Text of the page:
Advocacy Tips for Home Caregivers


  1. Home
  2. To Us, It's Personal Blog
  3. Advocacy Tips for Home Caregivers
writing.jpgEven in times when the political landscape is relatively smooth, home caregivers may need to advocate for their loved ones or for themselves. When there is great activity in political situations, whether local, state, or national, home caregivers may need to step up their game when it comes to making elected officials understand the needs and concerns of elderly individuals and the family members who provide care for them. With that in mind, the following tips may help those who don’t know where to start.

Get informed. Home caregivers should utilize reputable news sources and organizations to access reliable, fact-based information on issues that may have an impact on them or the loved ones they tend. Changes to health care legislation, alterations in funding for a local community center, or modifications to state-based transportation funding are just some examples of issues that potentially might have a personal impact. Knowing the details of issues like these is important.

Write. Sending a letter or email to the appropriate party is very important. If a local senator receives twenty letters in support of a project and two hundred opposing it, that can have a big impact on his/her decision on whether or not to support that project. Be sure to be respectful when writing to an elected representative (even if one personally feels little respect for them). The letter can be forceful in getting across a point and how the writer feels about it without being condescending, threatening, or insulting. If home caregivers are unsure of who their elected representatives are, quick online searches can usually turn up their names and appropriate contact information.

Call. Phone calls often carry even more weight than a letter, especially if an issue is time-sensitive. The drawback with phone calls is that they need to be short and well-focused. If the aid that speaks with a home caregiver wants to speak at length, that’s great; however, most do not have a lot of time, so making points clearly, strongly, and concisely is imperative.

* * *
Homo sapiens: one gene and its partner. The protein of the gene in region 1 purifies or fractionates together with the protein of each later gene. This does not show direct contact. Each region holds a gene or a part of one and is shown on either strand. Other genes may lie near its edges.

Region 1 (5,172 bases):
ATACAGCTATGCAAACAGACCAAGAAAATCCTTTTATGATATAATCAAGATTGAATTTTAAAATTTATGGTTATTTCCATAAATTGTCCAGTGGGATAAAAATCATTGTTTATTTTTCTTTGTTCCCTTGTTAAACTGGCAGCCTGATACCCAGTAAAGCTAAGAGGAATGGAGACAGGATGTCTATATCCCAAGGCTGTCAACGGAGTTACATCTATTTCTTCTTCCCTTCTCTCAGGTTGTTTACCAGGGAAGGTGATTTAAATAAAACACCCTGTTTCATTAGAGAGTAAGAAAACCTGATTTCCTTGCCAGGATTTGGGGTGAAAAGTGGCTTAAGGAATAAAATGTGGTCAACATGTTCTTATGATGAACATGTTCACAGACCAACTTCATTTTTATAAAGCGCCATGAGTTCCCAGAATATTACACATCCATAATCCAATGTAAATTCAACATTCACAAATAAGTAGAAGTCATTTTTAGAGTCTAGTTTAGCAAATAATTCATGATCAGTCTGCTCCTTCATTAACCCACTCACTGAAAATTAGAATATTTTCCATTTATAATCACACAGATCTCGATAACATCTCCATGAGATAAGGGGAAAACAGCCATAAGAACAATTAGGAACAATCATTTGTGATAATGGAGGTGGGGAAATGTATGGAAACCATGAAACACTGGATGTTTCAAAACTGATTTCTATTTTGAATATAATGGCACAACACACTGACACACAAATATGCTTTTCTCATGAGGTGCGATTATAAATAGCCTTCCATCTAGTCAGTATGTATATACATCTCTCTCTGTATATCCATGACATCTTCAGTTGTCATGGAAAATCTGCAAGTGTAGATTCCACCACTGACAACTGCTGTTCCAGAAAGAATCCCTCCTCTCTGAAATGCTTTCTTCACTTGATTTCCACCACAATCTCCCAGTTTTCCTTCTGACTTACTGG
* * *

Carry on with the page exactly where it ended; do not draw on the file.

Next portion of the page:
Spread the word. One letter is great; dozens are better. Tell friends and family members about an important issue, and encourage them to write or call. Send a letter to the editor of the local newspaper, write a blog post, or spread the word on social media.

Home caregivers have many things to do every day, so finding time to be an advocate may be difficult. But if an issue is of importance, it’s worth it.


Related Article

When Home Caregivers Must Referee Their Parents newportnews.myhomecareblog.com

Comments

There are no comments on this post.
Looking for advice?

Home Instead offers free monthly newsletters with tips and advice for caregivers of elderly loved ones.

Sign up for advice

Home Instead offers free monthly newsletters with tips and advice for caregivers of elderly loved ones.

Please select at least one newsletter.
Valid email address is required
View sample
View sample
View sample